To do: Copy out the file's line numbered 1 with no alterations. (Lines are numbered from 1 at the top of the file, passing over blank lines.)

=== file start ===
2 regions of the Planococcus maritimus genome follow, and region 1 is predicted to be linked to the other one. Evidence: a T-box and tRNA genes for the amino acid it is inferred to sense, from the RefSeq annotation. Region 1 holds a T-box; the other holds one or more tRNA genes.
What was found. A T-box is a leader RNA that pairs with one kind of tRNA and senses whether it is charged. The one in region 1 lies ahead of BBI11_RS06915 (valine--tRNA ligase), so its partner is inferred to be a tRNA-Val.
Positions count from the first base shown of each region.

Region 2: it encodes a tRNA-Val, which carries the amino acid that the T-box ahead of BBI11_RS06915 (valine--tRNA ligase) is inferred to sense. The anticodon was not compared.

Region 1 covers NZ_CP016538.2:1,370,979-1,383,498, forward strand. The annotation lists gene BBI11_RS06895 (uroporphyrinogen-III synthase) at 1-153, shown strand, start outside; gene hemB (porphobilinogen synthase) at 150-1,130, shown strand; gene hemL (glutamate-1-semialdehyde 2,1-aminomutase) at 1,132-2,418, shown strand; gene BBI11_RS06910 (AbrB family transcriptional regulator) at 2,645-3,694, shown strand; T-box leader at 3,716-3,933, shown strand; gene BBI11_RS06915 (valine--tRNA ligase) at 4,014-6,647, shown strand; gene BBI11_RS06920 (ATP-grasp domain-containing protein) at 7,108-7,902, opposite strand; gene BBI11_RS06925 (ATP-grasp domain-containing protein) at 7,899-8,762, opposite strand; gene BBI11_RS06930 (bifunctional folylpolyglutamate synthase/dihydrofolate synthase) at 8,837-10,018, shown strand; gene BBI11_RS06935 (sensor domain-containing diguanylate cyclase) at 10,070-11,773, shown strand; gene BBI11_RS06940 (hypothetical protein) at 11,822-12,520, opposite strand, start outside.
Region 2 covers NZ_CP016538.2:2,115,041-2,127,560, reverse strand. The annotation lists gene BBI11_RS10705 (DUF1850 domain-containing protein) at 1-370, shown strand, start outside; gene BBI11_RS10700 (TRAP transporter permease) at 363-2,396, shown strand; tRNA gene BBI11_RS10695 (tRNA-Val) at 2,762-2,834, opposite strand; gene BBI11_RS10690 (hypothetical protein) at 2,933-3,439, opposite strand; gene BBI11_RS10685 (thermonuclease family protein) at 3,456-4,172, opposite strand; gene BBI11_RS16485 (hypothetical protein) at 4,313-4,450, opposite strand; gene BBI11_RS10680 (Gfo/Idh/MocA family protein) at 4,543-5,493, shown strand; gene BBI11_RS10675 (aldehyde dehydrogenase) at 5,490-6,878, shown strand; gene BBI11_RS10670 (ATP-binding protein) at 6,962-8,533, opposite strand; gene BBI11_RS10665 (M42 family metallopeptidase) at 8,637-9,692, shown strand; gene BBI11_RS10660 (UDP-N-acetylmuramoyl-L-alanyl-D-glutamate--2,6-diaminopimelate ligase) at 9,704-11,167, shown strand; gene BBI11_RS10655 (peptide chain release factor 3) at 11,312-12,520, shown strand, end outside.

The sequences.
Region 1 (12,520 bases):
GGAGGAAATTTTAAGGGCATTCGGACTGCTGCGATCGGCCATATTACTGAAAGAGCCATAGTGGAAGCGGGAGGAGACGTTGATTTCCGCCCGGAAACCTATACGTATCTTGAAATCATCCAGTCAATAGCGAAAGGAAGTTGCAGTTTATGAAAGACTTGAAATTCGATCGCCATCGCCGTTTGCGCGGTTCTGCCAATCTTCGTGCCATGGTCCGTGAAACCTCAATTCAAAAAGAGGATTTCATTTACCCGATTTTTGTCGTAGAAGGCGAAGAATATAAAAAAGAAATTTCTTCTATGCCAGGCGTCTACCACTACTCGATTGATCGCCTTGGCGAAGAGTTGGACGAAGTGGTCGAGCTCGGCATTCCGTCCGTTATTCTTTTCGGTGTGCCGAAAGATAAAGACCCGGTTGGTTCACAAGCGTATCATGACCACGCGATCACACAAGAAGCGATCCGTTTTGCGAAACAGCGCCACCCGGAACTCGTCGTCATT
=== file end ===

2 regions of the Planococcus maritimus genome follow, and region 1 is predicted to be linked to the other one. Evidence: a T-box and tRNA genes for the amino acid it is inferred to sense, from the RefSeq annotation. Region 1 holds a T-box; the other holds one or more tRNA genes.